Editor, White Cover Magazine
Manti Te’o is either someone who lied about a dying and then dead girlfriend for (inter)national sympathy and attention, or he’s the most emotionally invested online dater of all time.
It was yet another story broken by the Internet’s sports wonderbrethren — the site also known as Deadspin. Only a few years earlier, the site rose to mainstream prominence when it unearthed Brett Favre’s rather eroticized habit of texting photos of his junk to an adorably and yet painfully sexy (but grammatically challenged) sideline reporter named Jenn Sterger. (*Calling her a reporter is another example in the grand tradition of sports hyperboles.)
Here’s a photo of Miss Sterger while she was a student at FSU. I realize this has nothing to do with Manti Te’o, but it will probably get this story more clicks and Google juice.
Before I dive further into the tale of odd deceit about which you already know, let me first announces my overwhelming approval with Deadspin. I’m not the first to think this way, and I’m certainly not their foremost reader. But, sites like Deadspin — which has now become the flagship ship for its mother company of Gawker Media — have transformed the business of Blogs and Sensationalism into a truly journalistic practice. No other media group was willing to even look into this story. They wouldn’t have smelt the sh*t on the porch.
They wouldn’t have thought it was worth their time.
And so, there goes Deadspin again, and thank God they did. ESPN and CNN will barely credit them when they “BREAK” it on live television, but we’ll all know who really did the dirty work. We’ll all know who put their elbow grease to work while the rest were drinking coffee and smokin’ big cigars (thanks for the line, Mr. Cash).
Of course, Manti Te’o will have to answer for the tale of his now-fake girlfriend, Lennay Kekua. And, when I say answer to, I mean explain his past answers to it, because there are many. It wasn’t like it was news to him that he had a now-deceased girlfriend (who, again, turned out to be a fabricated character, much like Mickey Mouse or Jesus Christ) who was making him famous. Te’o had acknowledged her existence and her death. He even received the game ball after Notre Dame’s win over Michigan State… a game ball which he and his coach donated to Kekua.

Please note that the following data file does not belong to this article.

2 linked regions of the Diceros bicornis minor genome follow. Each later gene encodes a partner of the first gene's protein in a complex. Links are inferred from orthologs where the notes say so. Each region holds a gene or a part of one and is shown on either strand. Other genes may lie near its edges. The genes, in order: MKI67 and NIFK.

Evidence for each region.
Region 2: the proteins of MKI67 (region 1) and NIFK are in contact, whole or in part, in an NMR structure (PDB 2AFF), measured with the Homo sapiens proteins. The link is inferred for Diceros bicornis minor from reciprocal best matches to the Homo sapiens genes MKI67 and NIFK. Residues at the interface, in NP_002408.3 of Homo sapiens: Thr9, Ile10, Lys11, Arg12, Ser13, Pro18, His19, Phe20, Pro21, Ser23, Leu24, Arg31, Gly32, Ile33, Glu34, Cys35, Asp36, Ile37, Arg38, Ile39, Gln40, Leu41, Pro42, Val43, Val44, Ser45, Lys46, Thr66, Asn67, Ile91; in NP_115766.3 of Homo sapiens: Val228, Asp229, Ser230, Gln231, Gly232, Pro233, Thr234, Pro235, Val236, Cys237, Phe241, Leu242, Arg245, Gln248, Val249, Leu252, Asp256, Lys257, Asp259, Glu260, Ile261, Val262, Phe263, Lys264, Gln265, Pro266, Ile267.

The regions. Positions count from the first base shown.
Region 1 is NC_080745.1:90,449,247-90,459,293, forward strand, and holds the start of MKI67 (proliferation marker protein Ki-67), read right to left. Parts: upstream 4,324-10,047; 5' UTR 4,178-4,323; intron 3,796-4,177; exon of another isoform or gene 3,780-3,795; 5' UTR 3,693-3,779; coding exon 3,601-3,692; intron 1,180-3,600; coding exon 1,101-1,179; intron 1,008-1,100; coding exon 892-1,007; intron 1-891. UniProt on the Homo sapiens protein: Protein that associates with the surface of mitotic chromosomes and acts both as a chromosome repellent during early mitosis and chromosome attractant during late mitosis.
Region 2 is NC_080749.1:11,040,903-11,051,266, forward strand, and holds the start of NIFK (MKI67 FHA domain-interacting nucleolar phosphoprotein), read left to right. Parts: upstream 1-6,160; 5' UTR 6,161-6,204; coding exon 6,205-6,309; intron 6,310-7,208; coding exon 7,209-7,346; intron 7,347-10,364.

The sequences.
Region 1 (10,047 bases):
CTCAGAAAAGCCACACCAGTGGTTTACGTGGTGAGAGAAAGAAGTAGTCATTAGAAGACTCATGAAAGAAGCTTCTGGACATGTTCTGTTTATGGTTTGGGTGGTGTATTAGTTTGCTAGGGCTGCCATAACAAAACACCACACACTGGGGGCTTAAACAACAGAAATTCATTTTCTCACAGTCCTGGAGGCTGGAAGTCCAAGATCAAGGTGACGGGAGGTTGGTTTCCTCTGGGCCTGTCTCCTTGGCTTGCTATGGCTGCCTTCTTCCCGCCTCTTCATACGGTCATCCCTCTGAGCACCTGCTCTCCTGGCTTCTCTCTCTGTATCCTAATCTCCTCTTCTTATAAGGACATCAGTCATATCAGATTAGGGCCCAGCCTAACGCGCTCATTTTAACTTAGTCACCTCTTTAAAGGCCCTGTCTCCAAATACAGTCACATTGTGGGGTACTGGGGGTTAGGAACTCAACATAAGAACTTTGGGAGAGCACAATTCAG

“After Notre Dame’s 13-6 win over Michigan on Sept. 22, coach Brian Kelly awarded the game ball to Kekua. He gave it to Te’o and said, ‘Take this back to Hawaii.'”
Te’o told reporters that the support for him and his girlfriend’s family had been overwhelming.
Now, he’s claiming he was a victim of the hoax. He’s saying he had met her online. He’s saying he had been duped.
But, who gives a game ball to someone they met on J-Date? (Just kidding. Te’o is Mormon, not Jewish.) Who cries and cries for someone like they were a member of their family without ever seeing them?
We haven’t seen someone this in love with a fantasy since Ryan Gosling’s character brought home a blow-up doll in Lars and the Real Girl.
I’m not accusing Te’o of it. I don’t need to. Enough people are already doing that. Common sense inevitably asks the questions that Te’o has not yet answered. They’re the questions of reason and doubt. They’re what guide most of us to sane and logical conclusion. (They’re why I don’t believe in God.)
I don’t care about Manti Te’o’s personal life, really. This hoax doesn’t downplay how extraordinary a football player he is.
But, eventually, something will come to light. Something will be explained, and at least one currently innocent person will be pegged guilty for some kind of sin. (Damn. I said sin, didn’t I?)
I’d be very surprised if that person wasn’t Manti Te’o.